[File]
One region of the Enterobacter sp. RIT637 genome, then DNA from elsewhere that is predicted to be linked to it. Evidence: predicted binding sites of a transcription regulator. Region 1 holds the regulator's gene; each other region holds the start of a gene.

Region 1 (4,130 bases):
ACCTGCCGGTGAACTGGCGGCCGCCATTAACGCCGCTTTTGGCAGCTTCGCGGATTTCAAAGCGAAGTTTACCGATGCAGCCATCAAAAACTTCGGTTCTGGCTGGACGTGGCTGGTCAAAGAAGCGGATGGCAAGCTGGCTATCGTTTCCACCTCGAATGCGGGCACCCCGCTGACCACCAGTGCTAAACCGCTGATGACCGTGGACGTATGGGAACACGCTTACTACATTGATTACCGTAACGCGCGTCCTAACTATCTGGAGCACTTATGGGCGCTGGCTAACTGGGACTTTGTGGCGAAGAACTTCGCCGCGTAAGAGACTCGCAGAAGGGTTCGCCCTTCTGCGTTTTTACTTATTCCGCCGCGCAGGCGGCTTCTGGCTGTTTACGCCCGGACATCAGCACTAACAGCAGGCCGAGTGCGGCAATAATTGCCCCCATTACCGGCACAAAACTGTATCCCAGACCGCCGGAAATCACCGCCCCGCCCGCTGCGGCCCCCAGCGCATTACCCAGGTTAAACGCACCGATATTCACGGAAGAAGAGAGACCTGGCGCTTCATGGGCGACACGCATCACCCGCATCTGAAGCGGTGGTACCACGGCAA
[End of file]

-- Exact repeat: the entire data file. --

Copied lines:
One region of the Enterobacter sp. RIT637 genome, then DNA from elsewhere that is predicted to be linked to it. Evidence: predicted binding sites of a transcription regulator. Region 1 holds the regulator's gene; each other region holds the start of a gene.

Region 1 (4,130 bases):
ACCTGCCGGTGAACTGGCGGCCGCCATTAACGCCGCTTTTGGCAGCTTCGCGGATTTCAAAGCGAAGTTTACCGATGCAGCCATCAAAAACTTCGGTTCTGGCTGGACGTGGCTGGTCAAAGAAGCGGATGGCAAGCTGGCTATCGTTTCCACCTCGAATGCGGGCACCCCGCTGACCACCAGTGCTAAACCGCTGATGACCGTGGACGTATGGGAACACGCTTACTACATTGATTACCGTAACGCGCGTCCTAACTATCTGGAGCACTTATGGGCGCTGGCTAACTGGGACTTTGTGGCGAAGAACTTCGCCGCGTAAGAGACTCGCAGAAGGGTTCGCCCTTCTGCGTTTTTACTTATTCCGCCGCGCAGGCGGCTTCTGGCTGTTTACGCCCGGACATCAGCACTAACAGCAGGCCGAGTGCGGCAATAATTGCCCCCATTACCGGCACAAAACTGTATCCCAGACCGCCGGAAATCACCGCCCCGCCCGCTGCGGCCCCCAGCGCATTACCCAGGTTAAACGCACCGATATTCACGGAAGAAGAGAGACCTGGCGCTTCATGGGCGACACGCATCACCCGCATCTGAAGCGGTGGTACCACGGCAA